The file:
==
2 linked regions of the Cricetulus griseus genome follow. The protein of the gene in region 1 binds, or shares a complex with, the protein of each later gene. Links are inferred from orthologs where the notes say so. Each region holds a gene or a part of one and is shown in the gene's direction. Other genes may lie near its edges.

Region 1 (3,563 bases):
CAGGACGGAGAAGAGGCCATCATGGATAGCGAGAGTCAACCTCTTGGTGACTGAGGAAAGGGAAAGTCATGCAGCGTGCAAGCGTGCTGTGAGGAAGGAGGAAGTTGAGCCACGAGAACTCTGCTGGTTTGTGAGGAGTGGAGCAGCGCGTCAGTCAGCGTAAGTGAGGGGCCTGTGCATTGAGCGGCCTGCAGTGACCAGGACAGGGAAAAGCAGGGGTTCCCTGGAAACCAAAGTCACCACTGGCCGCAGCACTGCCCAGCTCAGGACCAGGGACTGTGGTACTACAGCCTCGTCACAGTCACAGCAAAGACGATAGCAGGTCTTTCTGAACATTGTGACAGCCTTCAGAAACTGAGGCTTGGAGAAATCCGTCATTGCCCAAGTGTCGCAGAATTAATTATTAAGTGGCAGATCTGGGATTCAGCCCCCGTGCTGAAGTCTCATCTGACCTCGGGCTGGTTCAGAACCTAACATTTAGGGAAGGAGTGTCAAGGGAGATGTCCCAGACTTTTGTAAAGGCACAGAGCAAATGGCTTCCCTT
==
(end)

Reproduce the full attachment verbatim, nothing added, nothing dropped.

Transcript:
2 linked regions of the Cricetulus griseus genome follow. The protein of the gene in region 1 binds, or shares a complex with, the protein of each later gene. Links are inferred from orthologs where the notes say so. Each region holds a gene or a part of one and is shown in the gene's direction. Other genes may lie near its edges.

Region 1 (3,563 bases):
CAGGACGGAGAAGAGGCCATCATGGATAGCGAGAGTCAACCTCTTGGTGACTGAGGAAAGGGAAAGTCATGCAGCGTGCAAGCGTGCTGTGAGGAAGGAGGAAGTTGAGCCACGAGAACTCTGCTGGTTTGTGAGGAGTGGAGCAGCGCGTCAGTCAGCGTAAGTGAGGGGCCTGTGCATTGAGCGGCCTGCAGTGACCAGGACAGGGAAAAGCAGGGGTTCCCTGGAAACCAAAGTCACCACTGGCCGCAGCACTGCCCAGCTCAGGACCAGGGACTGTGGTACTACAGCCTCGTCACAGTCACAGCAAAGACGATAGCAGGTCTTTCTGAACATTGTGACAGCCTTCAGAAACTGAGGCTTGGAGAAATCCGTCATTGCCCAAGTGTCGCAGAATTAATTATTAAGTGGCAGATCTGGGATTCAGCCCCCGTGCTGAAGTCTCATCTGACCTCGGGCTGGTTCAGAACCTAACATTTAGGGAAGGAGTGTCAAGGGAGATGTCCCAGACTTTTGTAAAGGCACAGAGCAAATGGCTTCCCTT